Saturday, June 4, 2011

Chinese Filled Buns

Last weekend my daughter said to me she was craving Chinese Filled Buns.  So I made some.  This was something I used to make all the time when the kids were at home. I don’t make these as often now because I love them, but I hate them.  If these are in my fridge, there is a constant battle between my mouth and my hand.  Every time I walk by the fridge, mouth wants my hand to reach in and get a bun.  Hand resists, mouth insists.   For me, these are like eating popcorn. I can easily eat a whole loaf of bread’s worth in an afternoon

Although somewhat time-consuming, these are very easy to make; and there is a lot for the effort put in.  They are good hot or at room temperature.  They make great picnic food, appetizers, and snacks.  The basic idea can be used with fillings other than what I am posting here.  Some ideas:  ham or bacon  and eggs, Italian sausage and cheese, taco meat, barbecued meat or chicken, ham and cheese just to name a few.  Also, the two fillings can be served in flour tortillas if one doesn't want to go to the effort of making the buns.  Kids like to help make these by stretching out the dough balls. I found this recipe in Sunset magazine sometime in the 80's. 

My photos aren’t great, but I am going to try a little bit of a tutorial.

You will need 3 loaves of frozen bread dough,  thawed until just pliable, about 1-2 hours.  (I forgot to take a photo of the bread.)

To make the pork filling, which is what I made, you need the ingredients  below.


You cut the pork butt into 1/2-inch cubes, pour a garlic, ginger, soy marinade over them, brown the cubes, add a cornstarch, soy sauce, sherry, water mixture to thicken them up.

The thickened mixture will look like this. Set aside to cook.

You cut each loaf of bread into 16 pieces.  Roll each piece into a ball and stretch the dough ball out to about 4 inches, just as if you were making mini pizzas.

Place 1-2 T. of filling into the center of the dough circle.  I use about 1 1/2 T.


Pinch the edges of the dough ball together, and place on greased baking sheet.  Repeat with all the pieces of dough.  Let rise in warm place 20-30 minutes.  Bake at 350 degrees about 20 minutes.


Chinese Filled Buns (Bow)
3  loaves  (3 lb.) frozen bread dough

Choice of Filling below. Other fillings may be used, try taco meat, ham and cheese, Italian sausage, etc.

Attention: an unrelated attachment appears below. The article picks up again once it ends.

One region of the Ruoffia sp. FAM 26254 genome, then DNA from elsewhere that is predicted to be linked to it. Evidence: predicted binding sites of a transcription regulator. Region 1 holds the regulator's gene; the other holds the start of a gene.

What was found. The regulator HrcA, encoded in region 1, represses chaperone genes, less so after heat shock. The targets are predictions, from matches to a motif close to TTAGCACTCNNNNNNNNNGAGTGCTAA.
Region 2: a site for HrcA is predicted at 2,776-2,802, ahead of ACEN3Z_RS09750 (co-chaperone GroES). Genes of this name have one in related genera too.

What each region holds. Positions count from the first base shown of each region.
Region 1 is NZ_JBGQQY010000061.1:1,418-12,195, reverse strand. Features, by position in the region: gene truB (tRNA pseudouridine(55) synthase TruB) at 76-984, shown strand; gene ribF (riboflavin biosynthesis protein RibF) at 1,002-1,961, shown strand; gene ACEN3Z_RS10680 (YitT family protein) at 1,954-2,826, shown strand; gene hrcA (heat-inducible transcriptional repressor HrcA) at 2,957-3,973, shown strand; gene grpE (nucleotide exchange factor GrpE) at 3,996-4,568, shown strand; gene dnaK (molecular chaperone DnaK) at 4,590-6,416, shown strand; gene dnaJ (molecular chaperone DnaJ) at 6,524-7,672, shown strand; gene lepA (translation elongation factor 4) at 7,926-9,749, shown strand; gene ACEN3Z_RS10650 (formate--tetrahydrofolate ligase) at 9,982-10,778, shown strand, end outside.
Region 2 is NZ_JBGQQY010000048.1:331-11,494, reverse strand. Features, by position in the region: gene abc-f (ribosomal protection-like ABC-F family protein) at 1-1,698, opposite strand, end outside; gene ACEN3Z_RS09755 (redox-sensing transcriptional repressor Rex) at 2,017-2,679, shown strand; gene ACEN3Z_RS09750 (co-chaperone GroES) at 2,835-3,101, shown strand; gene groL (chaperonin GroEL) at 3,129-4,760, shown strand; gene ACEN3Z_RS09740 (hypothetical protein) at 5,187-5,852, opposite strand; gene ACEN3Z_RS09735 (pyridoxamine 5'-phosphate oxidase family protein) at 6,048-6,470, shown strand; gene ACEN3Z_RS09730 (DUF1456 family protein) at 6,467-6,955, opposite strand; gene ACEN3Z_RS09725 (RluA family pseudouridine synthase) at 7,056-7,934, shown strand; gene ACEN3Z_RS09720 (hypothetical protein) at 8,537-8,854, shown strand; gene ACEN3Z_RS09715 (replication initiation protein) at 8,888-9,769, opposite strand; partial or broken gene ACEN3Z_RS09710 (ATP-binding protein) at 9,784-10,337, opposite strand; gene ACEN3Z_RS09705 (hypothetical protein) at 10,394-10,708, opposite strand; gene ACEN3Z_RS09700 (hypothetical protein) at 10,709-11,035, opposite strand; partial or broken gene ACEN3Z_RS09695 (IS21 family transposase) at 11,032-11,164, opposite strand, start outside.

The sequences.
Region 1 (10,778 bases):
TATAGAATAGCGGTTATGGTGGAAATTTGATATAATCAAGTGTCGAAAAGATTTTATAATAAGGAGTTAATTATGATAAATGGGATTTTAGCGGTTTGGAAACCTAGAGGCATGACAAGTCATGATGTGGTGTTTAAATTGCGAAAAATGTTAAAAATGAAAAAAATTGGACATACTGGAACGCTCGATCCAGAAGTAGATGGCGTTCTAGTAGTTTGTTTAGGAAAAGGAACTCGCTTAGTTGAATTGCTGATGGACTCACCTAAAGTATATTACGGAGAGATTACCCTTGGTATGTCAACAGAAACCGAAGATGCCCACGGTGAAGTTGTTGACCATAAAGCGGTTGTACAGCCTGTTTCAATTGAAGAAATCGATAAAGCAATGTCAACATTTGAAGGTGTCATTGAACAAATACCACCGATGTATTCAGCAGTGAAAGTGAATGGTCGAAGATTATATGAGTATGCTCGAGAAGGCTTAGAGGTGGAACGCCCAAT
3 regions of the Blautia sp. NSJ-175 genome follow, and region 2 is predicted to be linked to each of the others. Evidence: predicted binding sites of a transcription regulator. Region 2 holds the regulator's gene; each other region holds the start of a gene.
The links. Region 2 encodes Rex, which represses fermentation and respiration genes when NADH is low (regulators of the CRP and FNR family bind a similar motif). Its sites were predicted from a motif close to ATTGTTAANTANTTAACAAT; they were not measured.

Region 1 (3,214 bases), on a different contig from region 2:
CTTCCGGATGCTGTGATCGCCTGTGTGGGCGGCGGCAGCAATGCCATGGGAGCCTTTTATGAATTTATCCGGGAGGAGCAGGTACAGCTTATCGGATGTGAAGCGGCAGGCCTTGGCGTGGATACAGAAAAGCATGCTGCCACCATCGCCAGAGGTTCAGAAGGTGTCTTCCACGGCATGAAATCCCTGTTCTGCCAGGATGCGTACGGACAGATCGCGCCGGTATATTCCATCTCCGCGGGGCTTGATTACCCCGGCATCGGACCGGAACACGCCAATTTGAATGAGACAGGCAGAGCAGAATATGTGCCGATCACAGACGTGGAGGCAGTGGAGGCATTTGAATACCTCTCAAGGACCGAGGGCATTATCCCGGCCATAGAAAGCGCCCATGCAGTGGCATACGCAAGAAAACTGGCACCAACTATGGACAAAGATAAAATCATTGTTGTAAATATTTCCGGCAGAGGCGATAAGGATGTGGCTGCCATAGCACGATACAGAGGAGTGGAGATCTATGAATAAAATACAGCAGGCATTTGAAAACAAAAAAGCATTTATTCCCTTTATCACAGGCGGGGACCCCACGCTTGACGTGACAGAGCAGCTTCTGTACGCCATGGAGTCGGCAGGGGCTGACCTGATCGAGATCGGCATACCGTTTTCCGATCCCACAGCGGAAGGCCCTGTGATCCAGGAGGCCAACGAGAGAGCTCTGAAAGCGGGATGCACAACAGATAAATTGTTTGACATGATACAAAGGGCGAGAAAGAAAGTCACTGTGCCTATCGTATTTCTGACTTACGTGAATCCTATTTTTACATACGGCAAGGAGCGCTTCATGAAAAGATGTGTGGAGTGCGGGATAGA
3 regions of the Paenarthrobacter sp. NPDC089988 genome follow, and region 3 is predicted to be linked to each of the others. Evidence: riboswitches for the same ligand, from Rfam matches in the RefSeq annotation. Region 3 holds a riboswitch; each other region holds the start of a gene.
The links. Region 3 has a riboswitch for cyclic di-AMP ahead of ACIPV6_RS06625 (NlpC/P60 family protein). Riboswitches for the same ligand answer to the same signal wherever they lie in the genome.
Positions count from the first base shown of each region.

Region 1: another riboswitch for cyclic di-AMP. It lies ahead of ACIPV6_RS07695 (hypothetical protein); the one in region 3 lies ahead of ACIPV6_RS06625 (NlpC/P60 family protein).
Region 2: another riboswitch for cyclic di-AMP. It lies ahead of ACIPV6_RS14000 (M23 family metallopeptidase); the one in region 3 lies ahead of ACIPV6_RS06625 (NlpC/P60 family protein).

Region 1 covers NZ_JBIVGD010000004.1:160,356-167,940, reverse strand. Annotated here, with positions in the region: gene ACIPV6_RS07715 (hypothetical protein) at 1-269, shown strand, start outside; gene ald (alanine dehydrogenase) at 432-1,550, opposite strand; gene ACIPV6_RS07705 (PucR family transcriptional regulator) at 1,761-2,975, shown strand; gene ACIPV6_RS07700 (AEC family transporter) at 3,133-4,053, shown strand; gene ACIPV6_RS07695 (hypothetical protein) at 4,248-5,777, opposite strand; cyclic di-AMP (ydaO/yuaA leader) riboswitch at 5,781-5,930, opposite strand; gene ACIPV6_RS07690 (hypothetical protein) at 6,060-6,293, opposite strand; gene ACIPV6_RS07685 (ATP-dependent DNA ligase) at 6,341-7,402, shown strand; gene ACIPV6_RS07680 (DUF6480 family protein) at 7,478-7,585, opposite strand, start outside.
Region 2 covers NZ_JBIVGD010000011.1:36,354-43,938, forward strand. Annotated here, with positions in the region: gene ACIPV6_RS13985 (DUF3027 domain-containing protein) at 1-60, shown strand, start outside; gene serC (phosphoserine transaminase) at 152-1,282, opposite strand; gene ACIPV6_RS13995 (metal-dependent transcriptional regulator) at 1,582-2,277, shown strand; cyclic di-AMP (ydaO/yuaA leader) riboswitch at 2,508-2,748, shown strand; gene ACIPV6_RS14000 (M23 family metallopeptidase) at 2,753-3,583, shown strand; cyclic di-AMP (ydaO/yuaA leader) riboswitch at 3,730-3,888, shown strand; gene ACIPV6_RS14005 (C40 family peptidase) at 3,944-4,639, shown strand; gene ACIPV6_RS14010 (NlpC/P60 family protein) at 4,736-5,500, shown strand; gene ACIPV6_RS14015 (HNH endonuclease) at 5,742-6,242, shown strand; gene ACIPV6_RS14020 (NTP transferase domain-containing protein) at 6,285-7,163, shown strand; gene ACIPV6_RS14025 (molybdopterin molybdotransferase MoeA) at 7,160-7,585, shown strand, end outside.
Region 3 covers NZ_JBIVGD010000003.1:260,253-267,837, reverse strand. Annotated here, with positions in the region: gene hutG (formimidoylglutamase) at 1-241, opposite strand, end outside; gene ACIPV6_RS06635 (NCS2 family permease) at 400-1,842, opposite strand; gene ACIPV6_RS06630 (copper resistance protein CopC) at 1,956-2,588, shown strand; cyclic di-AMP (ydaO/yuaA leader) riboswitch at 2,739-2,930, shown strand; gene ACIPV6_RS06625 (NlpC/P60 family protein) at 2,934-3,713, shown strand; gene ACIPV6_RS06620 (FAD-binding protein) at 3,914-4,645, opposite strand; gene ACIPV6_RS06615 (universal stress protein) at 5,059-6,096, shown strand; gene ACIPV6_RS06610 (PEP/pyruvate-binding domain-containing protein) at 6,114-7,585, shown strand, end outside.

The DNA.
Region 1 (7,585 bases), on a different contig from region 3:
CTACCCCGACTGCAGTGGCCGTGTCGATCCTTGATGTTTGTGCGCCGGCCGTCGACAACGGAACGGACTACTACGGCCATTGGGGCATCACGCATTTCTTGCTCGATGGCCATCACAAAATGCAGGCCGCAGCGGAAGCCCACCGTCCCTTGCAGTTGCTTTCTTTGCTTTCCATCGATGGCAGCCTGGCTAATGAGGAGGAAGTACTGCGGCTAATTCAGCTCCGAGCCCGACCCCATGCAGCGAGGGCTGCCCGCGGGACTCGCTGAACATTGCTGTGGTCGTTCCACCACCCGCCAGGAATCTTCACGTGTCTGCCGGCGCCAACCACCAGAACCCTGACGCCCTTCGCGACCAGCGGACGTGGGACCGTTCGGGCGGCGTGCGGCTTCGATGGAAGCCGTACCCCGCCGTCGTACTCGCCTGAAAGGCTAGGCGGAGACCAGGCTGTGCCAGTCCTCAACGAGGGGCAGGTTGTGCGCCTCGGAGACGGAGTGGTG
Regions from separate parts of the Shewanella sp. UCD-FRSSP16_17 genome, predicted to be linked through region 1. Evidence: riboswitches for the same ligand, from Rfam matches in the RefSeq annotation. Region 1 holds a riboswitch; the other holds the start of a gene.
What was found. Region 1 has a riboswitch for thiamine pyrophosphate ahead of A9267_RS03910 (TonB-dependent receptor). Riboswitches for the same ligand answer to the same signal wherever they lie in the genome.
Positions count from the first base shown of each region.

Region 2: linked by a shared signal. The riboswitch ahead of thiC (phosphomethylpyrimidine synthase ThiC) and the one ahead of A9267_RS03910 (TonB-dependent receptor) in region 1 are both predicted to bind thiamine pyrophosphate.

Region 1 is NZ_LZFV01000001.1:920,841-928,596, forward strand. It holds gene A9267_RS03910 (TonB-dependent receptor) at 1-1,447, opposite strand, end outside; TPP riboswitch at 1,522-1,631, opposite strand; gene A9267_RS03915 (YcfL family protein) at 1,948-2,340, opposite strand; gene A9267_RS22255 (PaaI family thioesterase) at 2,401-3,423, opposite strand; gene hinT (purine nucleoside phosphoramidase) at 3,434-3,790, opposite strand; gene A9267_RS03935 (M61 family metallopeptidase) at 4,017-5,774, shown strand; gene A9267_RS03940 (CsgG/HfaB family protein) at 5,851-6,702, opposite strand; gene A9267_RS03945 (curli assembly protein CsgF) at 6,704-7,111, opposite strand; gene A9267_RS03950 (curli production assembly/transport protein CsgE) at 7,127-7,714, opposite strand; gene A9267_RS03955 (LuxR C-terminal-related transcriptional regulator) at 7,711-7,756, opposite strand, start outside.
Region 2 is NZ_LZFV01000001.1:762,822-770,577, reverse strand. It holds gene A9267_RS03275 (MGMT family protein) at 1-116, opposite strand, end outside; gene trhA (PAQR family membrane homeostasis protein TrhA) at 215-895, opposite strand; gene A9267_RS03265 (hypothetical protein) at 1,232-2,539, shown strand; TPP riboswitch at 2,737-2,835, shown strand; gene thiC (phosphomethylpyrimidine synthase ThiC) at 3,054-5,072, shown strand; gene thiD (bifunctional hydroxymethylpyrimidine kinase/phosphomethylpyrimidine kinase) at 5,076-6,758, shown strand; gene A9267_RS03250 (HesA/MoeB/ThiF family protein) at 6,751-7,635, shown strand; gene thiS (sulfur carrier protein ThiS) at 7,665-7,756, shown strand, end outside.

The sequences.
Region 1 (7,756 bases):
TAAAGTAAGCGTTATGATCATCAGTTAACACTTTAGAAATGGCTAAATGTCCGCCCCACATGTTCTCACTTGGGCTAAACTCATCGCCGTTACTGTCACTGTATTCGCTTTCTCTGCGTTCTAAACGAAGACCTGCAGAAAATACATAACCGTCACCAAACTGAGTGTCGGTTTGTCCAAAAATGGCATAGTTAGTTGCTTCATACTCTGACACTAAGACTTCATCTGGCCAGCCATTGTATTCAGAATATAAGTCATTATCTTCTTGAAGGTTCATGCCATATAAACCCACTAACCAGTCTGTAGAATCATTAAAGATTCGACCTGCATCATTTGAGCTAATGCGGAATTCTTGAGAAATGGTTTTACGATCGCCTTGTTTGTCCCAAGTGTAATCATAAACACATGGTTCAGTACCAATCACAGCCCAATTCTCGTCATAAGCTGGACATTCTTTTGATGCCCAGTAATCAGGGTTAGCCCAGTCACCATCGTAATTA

Remove bread dough from freezer and thaw as package directs, covering it with a moist cloth or brushing surface with salad oil; thaw just until the dough is pliable, 1-2 hours at room temperature.  Meanwhile prepare filling.

With a lightly floured knife, cut a thawed loaf in half lengthwise and then cut each half into 8 equal-sized pieces, making 16 total pieces.  Roll each piece of dough into a ball.  Pull and stretch the dough as if making a mini pizza until it is about 4 -inches in diameter.  Place 1-2 tablespoons of the filling in the center of each round; pull edges of dough up around filling and tightly pinch together to seal.  Place buns, pinched side down, about 2-inches apart, on a greased cookie sheet.  Cover and let rise in warm place until puffy and light, about 20-30 minutes.

Brush each bun with melted butter.  Bake in a 350-degree oven for about 20-25 minutes or until golden brown.  I also like to brush with butter when they come out of the oven.  Serve warm, reheated or at room temperature.  Repeat with remaining two loaves.  Makes 48 filled buns.  Store buns in refrigerator or freeze.

These can be made ahead, and, in fact, we like them better after a day or so in the refrigerator.  To heat individual buns from refrigerator, place in microwave and heat 30 seconds.  If doing more, increase the time by 15 seconds or so for each additional bun.

Buns may be frozen.  Flash freeze on a baking sheet, then seal tightly in a freezer bag.  To reheat, place the frozen buns, uncovered, in a 350-degree oven for about 25 minutes or until heated through.

You may use chicken breasts or thighs in either of the recipes below.

Chinese Pork Filling
2 cloves garlic, minced
1/2 t. grated fresh ginger root (or 1/4 t. ground ginger)
2 t. sugar
2 T. soy sauce
1 1/2 lbs. boneless pork (such as butt), cut into 1/2 inch cubes
2 t. sugar
1 T. cornstarch
2 T. soy sauce
1 T. sherry
1/4 c. water
1 T. vegetable oil
1 medium onion, finely chopped

Combine garlic, ginger, sugar and soy sauce.  Add pork cubes to this mixture and stir to coat.  In a small dish combine sugar, cornstarch, soy sauce, sherry and water.  Mix well and set aside.  Heat oil in a large frying pan or wok over high heat.  When the oil is hot, add pork, cook, stirring frequently, until browned, about 5 min.  Add onion and continue stir-frying for about 2 minutes more or until onion is limp.  Stir cornstarch mixture into pork; cook, stirring, until sauce boils and thickens, about 30 seconds.  Skim off and discard any fat.  Cool.

Curry Beef Filling

1 t. curry powder
1/8 t. cayenne
1/2 t. sugar
2 T. soy sauce
1 t. grated fresh ginger root (or 1/2 t. ground ginger
2 cloves garlic, minced
1 1/2 lb. boneless beef (such as top round), cut into 1/2 inch cubes
1 more t. curry powder
1 T. cornstarch
3 T. water
2 T. soy sauce
2 T. vegetable oil
1 med. onion, finely chopped

Combine curry powder, cayenne, sugar, soy sauce, ginger and garlic.  Add beef and stir to coat.  Combine second curry powder, cornstarch, water, and soy sauce.  Set Aside.  Heat vegetable oil in a large frying pan or wok over high heat.  When the oil is hot, add beef and cook, stirring, until meat is lightly browned, about 2 min.  Add onion and continue stirring until it is limp, about 2 min.  Add cornstarch mixture to pan and cook, stirring, until sauce boils and thickens, about 30 seconds.  Cool.

Monday-DIY Groceries:  Biscuit and All-Purpose Mixes

Linking to This Chick Cooks,  What I Made Wednesday, Ingredient Spotlight

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